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Thread: solving the value for (x)

  1. #1
    Member srirahulan's Avatar
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    Exclamation solving the value for (x)

    $\displaystyle 6x^4+7x^3-36x^2-7x+6=0$ how can i solve this equation and find out the values for (x).
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    Re: solving the value for (x)

    Factorise.
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    Re: solving the value for (x)

    Quote Originally Posted by srirahulan View Post
    $\displaystyle 6x^4+7x^3-36x^2-7x+6=0$ how can i solve this equation and find out the values for (x).
    Expression =0 when x=2 so (x-2) is a factor. Do long division to investigate other factors.
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    Member srirahulan's Avatar
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    Re: solving the value for (x)

    My question is how do you get (x-2) is a factor.i can't understand about your process.
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    Re: solving the value for (x)

    It is a general rule that if a polynomial is zero when x=a then (x-a) is a factor of the polynomial
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    Re: solving the value for (x)

    Quote Originally Posted by srirahulan View Post
    My question is how do you get (x-2) is a factor.i can't understand about your process.
    This can be found with trial and error. We know, from the rational root theorem, that every rational root of a polynomial with integer coefficients must be of the form $\displaystyle \textstyle\frac pq,$ where $\displaystyle p$ is a factor of the constant term and $\displaystyle q$ is a factor of the leading coefficient. The constant term in this polynomial is 6 which has factors 1, 2, 3, and 6, and the leading coefficient is also 6. That means the possible rational roots are

    $\displaystyle \pm1, \pm2, \pm3, \pm6, \pm\frac12, \pm\frac13, \pm\frac16, \pm\frac23,\ \mathrm{and}\ \pm\frac32.$

    By testing each of these with synthetic division, we find that 2 is a root of the polynomial and hence $\displaystyle (x - 2)$ is a factor (we can also determine that $\displaystyle \textstyle-3,-\frac12,$ and $\displaystyle \textstyle\frac13$ are roots).
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  7. #7
    Member srirahulan's Avatar
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    Re: solving the value for (x)

    Great Thanks.I can understand about it.
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    Re: solving the value for (x)

    $\displaystyle \text{This is a palindromic equation of even degree, meaning it has the form:}$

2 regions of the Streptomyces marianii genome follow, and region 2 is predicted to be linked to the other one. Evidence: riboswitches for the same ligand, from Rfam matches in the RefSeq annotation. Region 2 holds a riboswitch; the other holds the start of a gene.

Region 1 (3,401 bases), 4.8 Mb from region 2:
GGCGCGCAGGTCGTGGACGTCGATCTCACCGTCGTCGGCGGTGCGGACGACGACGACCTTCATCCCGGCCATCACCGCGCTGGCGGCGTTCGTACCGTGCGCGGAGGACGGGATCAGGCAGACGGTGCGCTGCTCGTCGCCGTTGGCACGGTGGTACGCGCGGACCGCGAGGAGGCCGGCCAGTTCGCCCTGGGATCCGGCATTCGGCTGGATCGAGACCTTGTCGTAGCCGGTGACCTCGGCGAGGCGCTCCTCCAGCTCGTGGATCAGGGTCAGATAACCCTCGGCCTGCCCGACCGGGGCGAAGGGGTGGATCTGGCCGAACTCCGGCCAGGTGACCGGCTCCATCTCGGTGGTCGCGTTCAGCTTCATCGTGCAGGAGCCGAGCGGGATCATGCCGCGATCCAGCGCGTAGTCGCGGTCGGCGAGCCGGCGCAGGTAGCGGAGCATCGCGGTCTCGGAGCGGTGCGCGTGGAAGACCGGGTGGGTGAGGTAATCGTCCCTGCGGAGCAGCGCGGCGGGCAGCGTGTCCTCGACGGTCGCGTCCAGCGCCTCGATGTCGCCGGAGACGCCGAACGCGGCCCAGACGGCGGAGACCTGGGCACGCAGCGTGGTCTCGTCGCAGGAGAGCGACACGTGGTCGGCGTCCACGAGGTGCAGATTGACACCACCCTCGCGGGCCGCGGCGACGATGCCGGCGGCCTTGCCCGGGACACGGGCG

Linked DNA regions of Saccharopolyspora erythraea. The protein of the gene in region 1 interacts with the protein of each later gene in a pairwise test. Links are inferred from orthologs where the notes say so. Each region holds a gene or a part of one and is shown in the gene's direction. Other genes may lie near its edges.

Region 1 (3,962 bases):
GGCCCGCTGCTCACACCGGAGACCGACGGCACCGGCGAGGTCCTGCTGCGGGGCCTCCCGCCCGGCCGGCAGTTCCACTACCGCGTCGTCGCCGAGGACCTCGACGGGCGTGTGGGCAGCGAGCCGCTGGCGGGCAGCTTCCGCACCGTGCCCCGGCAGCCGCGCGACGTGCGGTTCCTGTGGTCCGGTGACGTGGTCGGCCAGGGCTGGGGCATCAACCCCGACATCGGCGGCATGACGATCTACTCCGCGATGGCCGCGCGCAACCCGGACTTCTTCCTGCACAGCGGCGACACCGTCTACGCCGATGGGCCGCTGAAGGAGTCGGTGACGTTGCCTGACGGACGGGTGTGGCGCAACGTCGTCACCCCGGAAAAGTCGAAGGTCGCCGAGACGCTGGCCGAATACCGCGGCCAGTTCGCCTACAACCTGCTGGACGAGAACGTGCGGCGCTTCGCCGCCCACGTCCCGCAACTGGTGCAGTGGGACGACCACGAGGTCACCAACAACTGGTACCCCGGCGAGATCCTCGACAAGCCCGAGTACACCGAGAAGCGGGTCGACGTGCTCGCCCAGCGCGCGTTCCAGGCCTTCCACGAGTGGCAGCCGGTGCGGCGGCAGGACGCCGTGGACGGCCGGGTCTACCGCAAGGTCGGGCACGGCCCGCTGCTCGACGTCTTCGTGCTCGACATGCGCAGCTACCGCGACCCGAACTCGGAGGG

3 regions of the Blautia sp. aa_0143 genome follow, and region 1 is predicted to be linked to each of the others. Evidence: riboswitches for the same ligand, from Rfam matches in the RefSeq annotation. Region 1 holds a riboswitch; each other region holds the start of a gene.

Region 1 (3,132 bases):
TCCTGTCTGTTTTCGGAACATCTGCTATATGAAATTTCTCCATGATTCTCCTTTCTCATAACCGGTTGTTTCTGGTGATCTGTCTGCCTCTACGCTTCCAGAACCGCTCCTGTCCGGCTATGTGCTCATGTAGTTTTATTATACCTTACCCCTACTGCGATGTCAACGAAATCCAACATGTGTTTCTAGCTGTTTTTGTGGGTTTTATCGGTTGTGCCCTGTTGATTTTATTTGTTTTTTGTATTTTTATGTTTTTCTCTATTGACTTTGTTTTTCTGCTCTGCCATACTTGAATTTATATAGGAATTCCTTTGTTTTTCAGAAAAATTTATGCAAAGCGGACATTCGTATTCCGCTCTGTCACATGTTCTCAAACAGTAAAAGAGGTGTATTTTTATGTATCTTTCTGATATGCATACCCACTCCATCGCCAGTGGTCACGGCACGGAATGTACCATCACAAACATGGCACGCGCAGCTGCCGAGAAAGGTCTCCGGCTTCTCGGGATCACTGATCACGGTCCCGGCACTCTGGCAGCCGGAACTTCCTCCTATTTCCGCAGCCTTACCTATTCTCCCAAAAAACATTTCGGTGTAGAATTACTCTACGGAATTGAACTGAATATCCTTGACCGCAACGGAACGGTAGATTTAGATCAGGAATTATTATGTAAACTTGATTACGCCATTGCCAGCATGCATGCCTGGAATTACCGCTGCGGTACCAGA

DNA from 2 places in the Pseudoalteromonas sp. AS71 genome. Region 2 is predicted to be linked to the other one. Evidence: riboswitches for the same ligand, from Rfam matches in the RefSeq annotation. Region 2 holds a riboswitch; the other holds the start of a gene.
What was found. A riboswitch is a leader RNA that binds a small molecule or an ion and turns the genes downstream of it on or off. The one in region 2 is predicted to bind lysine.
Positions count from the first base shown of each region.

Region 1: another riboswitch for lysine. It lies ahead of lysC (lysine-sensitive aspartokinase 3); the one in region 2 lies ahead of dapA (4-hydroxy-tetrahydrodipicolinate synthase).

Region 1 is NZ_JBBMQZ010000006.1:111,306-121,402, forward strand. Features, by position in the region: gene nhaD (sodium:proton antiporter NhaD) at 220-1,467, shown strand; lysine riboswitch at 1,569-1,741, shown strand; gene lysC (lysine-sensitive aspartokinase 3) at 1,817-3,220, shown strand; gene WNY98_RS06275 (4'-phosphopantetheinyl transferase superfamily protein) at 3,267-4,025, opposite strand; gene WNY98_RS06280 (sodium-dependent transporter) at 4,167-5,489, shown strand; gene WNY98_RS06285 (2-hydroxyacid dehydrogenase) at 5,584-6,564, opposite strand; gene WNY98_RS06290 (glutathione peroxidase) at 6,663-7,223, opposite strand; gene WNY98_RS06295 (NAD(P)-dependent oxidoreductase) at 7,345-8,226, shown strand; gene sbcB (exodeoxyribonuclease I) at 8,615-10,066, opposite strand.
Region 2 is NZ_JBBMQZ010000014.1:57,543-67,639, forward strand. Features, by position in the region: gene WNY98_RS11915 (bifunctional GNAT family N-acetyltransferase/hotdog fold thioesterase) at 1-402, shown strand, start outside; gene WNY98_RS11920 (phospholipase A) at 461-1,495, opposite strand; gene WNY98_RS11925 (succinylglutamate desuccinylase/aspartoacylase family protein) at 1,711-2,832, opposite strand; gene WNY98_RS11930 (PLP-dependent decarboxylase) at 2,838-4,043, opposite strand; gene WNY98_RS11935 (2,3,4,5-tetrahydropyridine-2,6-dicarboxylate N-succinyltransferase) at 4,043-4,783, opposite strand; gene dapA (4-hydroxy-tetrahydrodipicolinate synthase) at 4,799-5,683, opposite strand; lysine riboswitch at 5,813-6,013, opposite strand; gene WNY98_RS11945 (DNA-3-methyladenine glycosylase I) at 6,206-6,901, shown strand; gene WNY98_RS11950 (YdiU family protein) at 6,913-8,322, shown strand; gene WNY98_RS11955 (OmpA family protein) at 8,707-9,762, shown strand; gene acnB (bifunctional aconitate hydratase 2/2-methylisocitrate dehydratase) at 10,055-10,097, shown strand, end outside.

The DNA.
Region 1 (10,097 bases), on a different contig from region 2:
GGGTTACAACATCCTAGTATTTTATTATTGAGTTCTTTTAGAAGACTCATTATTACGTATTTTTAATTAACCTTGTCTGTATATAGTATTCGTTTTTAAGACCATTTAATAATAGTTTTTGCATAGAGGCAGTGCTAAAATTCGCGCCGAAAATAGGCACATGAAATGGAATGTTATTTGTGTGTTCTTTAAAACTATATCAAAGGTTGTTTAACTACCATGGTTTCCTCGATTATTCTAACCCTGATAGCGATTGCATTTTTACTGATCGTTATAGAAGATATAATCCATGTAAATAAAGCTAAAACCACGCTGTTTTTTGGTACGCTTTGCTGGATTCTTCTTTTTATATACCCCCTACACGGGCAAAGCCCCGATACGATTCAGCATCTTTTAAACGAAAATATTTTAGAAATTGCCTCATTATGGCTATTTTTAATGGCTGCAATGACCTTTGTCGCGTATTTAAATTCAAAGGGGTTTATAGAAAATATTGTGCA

$\displaystyle a_0x^n+a_1x^{n-1}+a_2x^{n-2}+\dots+a_2x^2+a_1x+a_0=0. $

    $\displaystyle \text{Realizing that}\mspace{7mu} x=0 \mspace{7mu} \text{is not the solution of the equation, thus dividing both side by}\mspace{7mu} x^2\mspace{7mu} \text{we would get:}$

    $\displaystyle 6x^2+7x-36-\frac{7}{x}+\frac{6}{x^2}=0\, \Leftrightarrow\, 6\left(x^2+\frac{1}{x^2}\right)+7\left(x-\frac{1}{x}\right)-36=0 $
    $\displaystyle 6\left(x^2+\frac{1}{x^2}-2+2\right)+7\left(x-\frac{1}{x}\right)-36=0$
    $\displaystyle \Leftrightarrow\, 6\left(x-\frac{1}{x}\right)^2+7\left(x-\frac{1}{x}\right)-24=0$
    $\displaystyle \text{Let} \mspace{7mu} u=x-\frac{1}{x}\mspace{7mu} \text{we get a quadratic equation in terms of \emph{u}}. $
    $\displaystyle 6u^2+7u-24=0\, \Leftrightarrow\, (3u+8)(2u-3)=0\, \Leftrightarrow\, u=-\frac{8}{3} \mspace{7mu} \lor \mspace{7mu} u=\frac{3}{2}$
    $\displaystyle \text{When}\mspace{7mu} u=-\frac{8}{3}\, \Rightarrow\, x-\frac{1}{x}=-\frac{8}{3} $

    $\displaystyle \text{You can finish the rest starting from here. Have fun! This is the general method to solve a palindromic equation of even degree.} $

    $\displaystyle \text{Some equation might not have rational roots, therefore you would have to resort to this method.} $
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    Re: solving the value for (x)

    By the "rational root theorem" we can see that any possible rational number roots must be fractions having numerators and denominators factors of 6. A quick search for integer roots shows that 2 and -3 both satisfy the equation and so x- 2 and x+ 3 are factors. Dividing by the those leaves $\displaystyle 6x^2+ x- 1= (3x- 1)(2x+ 1)$ so that x= 1/3 and x= -1/2 are the other two roots.
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